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Validity, reliability, acceptability, and utility of the Social Inclusion Questionnaire User Experience (SInQUE): a clinical tool to facilitate social inclusion amongst people with severe mental health problems.

Mezey, G; White, S; Harrison, I; Bousfield, J; Lloyd-Evans, B; Payne, S; Killaspy, H (2020) Validity, reliability, acceptability, and utility of the Social Inclusion Questionnaire User Experience (SInQUE): a clinical tool to facilitate social inclusion amongst people with severe mental health problems. Soc Psychiatry Psychiatr Epidemiol. ISSN 1433-9285
SGUL Authors: Mezey, Gillian Clare White, Sarah Jane Mezey, Gillian Clare

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BACKGROUND: Individuals with severe mental health problems are at risk of social exclusion, which may complicate their recovery. Mental health and social care staff have, until now, had no valid or reliable way of assessing their clients' social inclusion. The Social Inclusion Questionnaire User Experience (SInQUE) was developed to address this. It assesses five domains: social integration; productivity; consumption; access to services; and political engagement, in the year prior to first psychiatric admission (T1) and the year prior to interview (T2) from which a total score at each time point can be calculated. AIMS: To establish the validity, reliability, and acceptability of the SInQUE in individuals with a broad range of psychiatric diagnoses receiving care from community mental health services and its utility for mental health staff. METHOD: Participants were 192 mental health service users with psychosis, personality disorder, or common mental disorder (e.g., depression, anxiety) who completed the SInQUE alongside other validated outcome measures. Test-retest reliability was assessed in a sub-sample of 30 participants and inter-rater reliability was assessed in 11 participants. SInQUE ratings of 28 participants were compared with those of a sibling with no experience of mental illness to account for shared socio-cultural factors. Acceptability and utility of the tool were assessed using completion rates and focus groups with staff. RESULTS: The SInQUE demonstrated acceptable convergent validity. The total score and the Social Integration domain score were strongly correlated with quality of life, both in the full sample and in the three diagnostic groups. Discriminant validity and test-retest reliability were established across all domains, although the test-retest reliability on scores for the Service Access and Political Engagement domains prior to first admission to hospital (T1) was lower than other domains. Inter-rater reliability was excellent for all domains at T1 and T2. CONCLUSIONS: The component of the SInQUE that assesses current social inclusion has good psychometric properties and can be recommended for use by mental health staff.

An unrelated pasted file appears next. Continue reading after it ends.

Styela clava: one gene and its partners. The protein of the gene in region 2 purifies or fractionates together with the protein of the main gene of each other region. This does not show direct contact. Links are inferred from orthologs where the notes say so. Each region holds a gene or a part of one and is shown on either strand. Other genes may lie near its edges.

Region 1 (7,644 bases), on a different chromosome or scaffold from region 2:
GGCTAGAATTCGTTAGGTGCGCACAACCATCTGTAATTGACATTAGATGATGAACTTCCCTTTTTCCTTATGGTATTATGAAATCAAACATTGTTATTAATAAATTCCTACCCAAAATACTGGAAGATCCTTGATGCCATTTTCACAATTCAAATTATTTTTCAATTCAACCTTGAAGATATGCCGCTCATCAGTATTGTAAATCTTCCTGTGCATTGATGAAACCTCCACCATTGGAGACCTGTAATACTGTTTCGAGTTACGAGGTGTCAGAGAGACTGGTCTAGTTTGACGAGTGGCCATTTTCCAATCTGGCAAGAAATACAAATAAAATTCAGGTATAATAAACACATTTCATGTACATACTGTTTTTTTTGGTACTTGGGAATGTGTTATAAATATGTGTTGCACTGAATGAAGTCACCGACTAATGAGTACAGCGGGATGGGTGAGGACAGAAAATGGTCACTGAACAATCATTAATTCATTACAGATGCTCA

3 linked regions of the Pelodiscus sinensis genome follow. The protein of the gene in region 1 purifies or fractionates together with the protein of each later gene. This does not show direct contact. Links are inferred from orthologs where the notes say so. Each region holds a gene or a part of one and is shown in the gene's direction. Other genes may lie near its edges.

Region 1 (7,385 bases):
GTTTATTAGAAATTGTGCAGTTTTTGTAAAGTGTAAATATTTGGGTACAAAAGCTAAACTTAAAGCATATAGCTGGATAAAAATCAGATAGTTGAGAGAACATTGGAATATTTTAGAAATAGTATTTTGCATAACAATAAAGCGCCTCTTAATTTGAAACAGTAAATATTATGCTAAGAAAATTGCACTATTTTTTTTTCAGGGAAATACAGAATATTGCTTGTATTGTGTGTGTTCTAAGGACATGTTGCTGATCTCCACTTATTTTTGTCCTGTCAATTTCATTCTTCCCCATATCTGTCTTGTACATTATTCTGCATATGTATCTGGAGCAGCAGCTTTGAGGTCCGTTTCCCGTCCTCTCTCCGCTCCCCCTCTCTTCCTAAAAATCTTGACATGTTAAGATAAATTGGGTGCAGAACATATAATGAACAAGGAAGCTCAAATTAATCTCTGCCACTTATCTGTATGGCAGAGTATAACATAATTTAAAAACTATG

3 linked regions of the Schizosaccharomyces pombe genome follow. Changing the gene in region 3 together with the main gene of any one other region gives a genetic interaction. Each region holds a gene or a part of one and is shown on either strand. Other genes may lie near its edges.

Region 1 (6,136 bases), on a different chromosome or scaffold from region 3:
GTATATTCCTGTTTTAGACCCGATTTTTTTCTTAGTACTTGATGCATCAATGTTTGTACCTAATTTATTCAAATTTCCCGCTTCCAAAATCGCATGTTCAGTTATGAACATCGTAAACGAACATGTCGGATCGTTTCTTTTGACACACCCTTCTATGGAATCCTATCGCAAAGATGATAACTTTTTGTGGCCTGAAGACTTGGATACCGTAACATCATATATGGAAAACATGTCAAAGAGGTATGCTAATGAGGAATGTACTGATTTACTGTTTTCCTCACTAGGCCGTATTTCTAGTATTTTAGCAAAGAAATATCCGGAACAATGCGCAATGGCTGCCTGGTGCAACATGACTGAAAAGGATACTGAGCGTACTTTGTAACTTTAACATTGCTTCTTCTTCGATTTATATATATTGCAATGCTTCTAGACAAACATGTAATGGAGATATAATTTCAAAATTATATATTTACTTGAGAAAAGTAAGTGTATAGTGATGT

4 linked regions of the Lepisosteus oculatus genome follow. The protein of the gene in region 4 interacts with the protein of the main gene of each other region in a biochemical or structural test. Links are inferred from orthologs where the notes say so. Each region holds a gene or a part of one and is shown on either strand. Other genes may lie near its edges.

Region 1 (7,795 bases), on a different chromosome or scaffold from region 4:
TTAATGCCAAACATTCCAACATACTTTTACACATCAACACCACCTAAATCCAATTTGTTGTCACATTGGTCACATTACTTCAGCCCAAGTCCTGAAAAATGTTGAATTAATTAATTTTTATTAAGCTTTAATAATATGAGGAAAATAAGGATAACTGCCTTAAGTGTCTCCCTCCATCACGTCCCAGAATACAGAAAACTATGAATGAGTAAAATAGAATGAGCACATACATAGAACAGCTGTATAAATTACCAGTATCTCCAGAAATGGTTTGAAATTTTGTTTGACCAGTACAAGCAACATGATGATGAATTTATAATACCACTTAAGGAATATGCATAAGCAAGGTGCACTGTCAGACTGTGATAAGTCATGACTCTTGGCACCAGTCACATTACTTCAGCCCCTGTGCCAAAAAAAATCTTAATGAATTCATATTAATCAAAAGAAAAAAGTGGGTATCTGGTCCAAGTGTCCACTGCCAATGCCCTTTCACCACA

Item Type: Article
Additional Information: © The Author(s) 2020 Open Access This article is licensed under a Creative Commons Attribution 4.0 International License, which permits use, sharing, adaptation, distribution and reproduction in any medium or format, as long as you give appropriate credit to the original author(s) and the source, provide a link to the Creative Commons licence, and indicate if changes were made. The images or other third party material in this article are included in the article's Creative Commons licence, unless indicated otherwise in a credit line to the material. If material is not included in the article's Creative Commons licence and your intended use is not permitted by statutory regulation or exceeds the permitted use, you will need to obtain permission directly from the copyright holder. To view a copy of this licence, visit
Keywords: Personality disorder, Psychometrics, Psychosis, Social inclusion, common mental disorder, mental illness, 1103 Clinical Sciences, 1702 Cognitive Sciences, 1701 Psychology, Psychiatry
SGUL Research Institute / Research Centre: Academic Structure > Population Health Research Institute (INPH)
Journal or Publication Title: Soc Psychiatry Psychiatr Epidemiol
ISSN: 1433-9285
Language: eng
3 February 2020Published Online
24 December 2019Accepted
Publisher License: Creative Commons: Attribution 4.0
Project IDFunderFunder ID
C088/T14-035/SGGM-P68School for Social Care ResearchUNSPECIFIED
PubMed ID: 32016512
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